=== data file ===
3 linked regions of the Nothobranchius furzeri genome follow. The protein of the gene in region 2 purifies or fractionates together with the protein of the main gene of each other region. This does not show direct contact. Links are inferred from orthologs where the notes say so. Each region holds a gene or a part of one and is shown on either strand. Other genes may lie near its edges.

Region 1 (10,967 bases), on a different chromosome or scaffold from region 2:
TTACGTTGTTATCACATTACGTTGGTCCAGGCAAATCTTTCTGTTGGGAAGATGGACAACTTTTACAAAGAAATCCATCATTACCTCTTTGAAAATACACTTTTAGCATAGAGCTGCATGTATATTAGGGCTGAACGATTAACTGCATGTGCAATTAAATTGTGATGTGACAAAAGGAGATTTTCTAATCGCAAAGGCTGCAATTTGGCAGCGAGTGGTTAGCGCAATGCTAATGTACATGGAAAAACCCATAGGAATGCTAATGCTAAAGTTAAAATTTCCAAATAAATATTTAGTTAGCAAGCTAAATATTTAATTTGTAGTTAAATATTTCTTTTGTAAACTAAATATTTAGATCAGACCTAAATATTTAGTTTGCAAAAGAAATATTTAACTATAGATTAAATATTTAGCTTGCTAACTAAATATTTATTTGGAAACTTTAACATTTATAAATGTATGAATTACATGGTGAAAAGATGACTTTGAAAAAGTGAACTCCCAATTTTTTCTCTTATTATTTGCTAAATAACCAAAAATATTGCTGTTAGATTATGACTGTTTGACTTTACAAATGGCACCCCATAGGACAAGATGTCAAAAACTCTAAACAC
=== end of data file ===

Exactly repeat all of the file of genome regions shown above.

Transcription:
3 linked regions of the Nothobranchius furzeri genome follow. The protein of the gene in region 2 purifies or fractionates together with the protein of the main gene of each other region. This does not show direct contact. Links are inferred from orthologs where the notes say so. Each region holds a gene or a part of one and is shown on either strand. Other genes may lie near its edges.

Region 1 (10,967 bases), on a different chromosome or scaffold from region 2:
TTACGTTGTTATCACATTACGTTGGTCCAGGCAAATCTTTCTGTTGGGAAGATGGACAACTTTTACAAAGAAATCCATCATTACCTCTTTGAAAATACACTTTTAGCATAGAGCTGCATGTATATTAGGGCTGAACGATTAACTGCATGTGCAATTAAATTGTGATGTGACAAAAGGAGATTTTCTAATCGCAAAGGCTGCAATTTGGCAGCGAGTGGTTAGCGCAATGCTAATGTACATGGAAAAACCCATAGGAATGCTAATGCTAAAGTTAAAATTTCCAAATAAATATTTAGTTAGCAAGCTAAATATTTAATTTGTAGTTAAATATTTCTTTTGTAAACTAAATATTTAGATCAGACCTAAATATTTAGTTTGCAAAAGAAATATTTAACTATAGATTAAATATTTAGCTTGCTAACTAAATATTTATTTGGAAACTTTAACATTTATAAATGTATGAATTACATGGTGAAAAGATGACTTTGAAAAAGTGAACTCCCAATTTTTTCTCTTATTATTTGCTAAATAACCAAAAATATTGCTGTTAGATTATGACTGTTTGACTTTACAAATGGCACCCCATAGGACAAGATGTCAAAAACTCTAAACAC